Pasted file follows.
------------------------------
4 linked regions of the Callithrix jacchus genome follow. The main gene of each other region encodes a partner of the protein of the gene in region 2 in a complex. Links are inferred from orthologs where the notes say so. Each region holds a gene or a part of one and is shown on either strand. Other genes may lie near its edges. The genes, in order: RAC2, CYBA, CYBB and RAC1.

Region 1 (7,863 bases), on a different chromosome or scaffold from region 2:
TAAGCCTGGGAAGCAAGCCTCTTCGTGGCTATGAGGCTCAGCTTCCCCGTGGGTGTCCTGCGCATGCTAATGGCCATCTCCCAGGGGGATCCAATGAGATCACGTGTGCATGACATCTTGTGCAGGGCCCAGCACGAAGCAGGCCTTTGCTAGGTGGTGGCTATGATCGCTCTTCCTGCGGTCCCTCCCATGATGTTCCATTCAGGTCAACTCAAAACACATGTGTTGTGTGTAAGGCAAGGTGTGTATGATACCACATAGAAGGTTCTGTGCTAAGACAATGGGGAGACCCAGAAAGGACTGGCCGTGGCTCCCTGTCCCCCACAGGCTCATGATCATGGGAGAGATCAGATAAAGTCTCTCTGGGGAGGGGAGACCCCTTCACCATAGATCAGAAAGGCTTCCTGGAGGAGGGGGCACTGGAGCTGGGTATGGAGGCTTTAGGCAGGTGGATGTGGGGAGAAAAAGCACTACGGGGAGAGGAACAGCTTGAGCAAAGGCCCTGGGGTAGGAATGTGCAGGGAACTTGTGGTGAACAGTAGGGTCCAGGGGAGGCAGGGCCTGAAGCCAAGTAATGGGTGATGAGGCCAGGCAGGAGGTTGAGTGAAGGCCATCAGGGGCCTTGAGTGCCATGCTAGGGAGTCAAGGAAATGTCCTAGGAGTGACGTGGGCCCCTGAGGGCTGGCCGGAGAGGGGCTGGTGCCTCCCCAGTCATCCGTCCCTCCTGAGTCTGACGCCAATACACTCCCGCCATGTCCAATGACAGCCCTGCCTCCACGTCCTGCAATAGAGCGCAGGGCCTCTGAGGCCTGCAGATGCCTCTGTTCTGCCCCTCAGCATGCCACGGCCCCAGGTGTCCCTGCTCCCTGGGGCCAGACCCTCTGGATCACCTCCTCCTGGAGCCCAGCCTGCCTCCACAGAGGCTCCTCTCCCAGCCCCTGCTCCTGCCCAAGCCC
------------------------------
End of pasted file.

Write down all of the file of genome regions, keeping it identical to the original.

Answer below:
4 linked regions of the Callithrix jacchus genome follow. The main gene of each other region encodes a partner of the protein of the gene in region 2 in a complex. Links are inferred from orthologs where the notes say so. Each region holds a gene or a part of one and is shown on either strand. Other genes may lie near its edges. The genes, in order: RAC2, CYBA, CYBB and RAC1.

Region 1 (7,863 bases), on a different chromosome or scaffold from region 2:
TAAGCCTGGGAAGCAAGCCTCTTCGTGGCTATGAGGCTCAGCTTCCCCGTGGGTGTCCTGCGCATGCTAATGGCCATCTCCCAGGGGGATCCAATGAGATCACGTGTGCATGACATCTTGTGCAGGGCCCAGCACGAAGCAGGCCTTTGCTAGGTGGTGGCTATGATCGCTCTTCCTGCGGTCCCTCCCATGATGTTCCATTCAGGTCAACTCAAAACACATGTGTTGTGTGTAAGGCAAGGTGTGTATGATACCACATAGAAGGTTCTGTGCTAAGACAATGGGGAGACCCAGAAAGGACTGGCCGTGGCTCCCTGTCCCCCACAGGCTCATGATCATGGGAGAGATCAGATAAAGTCTCTCTGGGGAGGGGAGACCCCTTCACCATAGATCAGAAAGGCTTCCTGGAGGAGGGGGCACTGGAGCTGGGTATGGAGGCTTTAGGCAGGTGGATGTGGGGAGAAAAAGCACTACGGGGAGAGGAACAGCTTGAGCAAAGGCCCTGGGGTAGGAATGTGCAGGGAACTTGTGGTGAACAGTAGGGTCCAGGGGAGGCAGGGCCTGAAGCCAAGTAATGGGTGATGAGGCCAGGCAGGAGGTTGAGTGAAGGCCATCAGGGGCCTTGAGTGCCATGCTAGGGAGTCAAGGAAATGTCCTAGGAGTGACGTGGGCCCCTGAGGGCTGGCCGGAGAGGGGCTGGTGCCTCCCCAGTCATCCGTCCCTCCTGAGTCTGACGCCAATACACTCCCGCCATGTCCAATGACAGCCCTGCCTCCACGTCCTGCAATAGAGCGCAGGGCCTCTGAGGCCTGCAGATGCCTCTGTTCTGCCCCTCAGCATGCCACGGCCCCAGGTGTCCCTGCTCCCTGGGGCCAGACCCTCTGGATCACCTCCTCCTGGAGCCCAGCCTGCCTCCACAGAGGCTCCTCTCCCAGCCCCTGCTCCTGCCCAAGCCC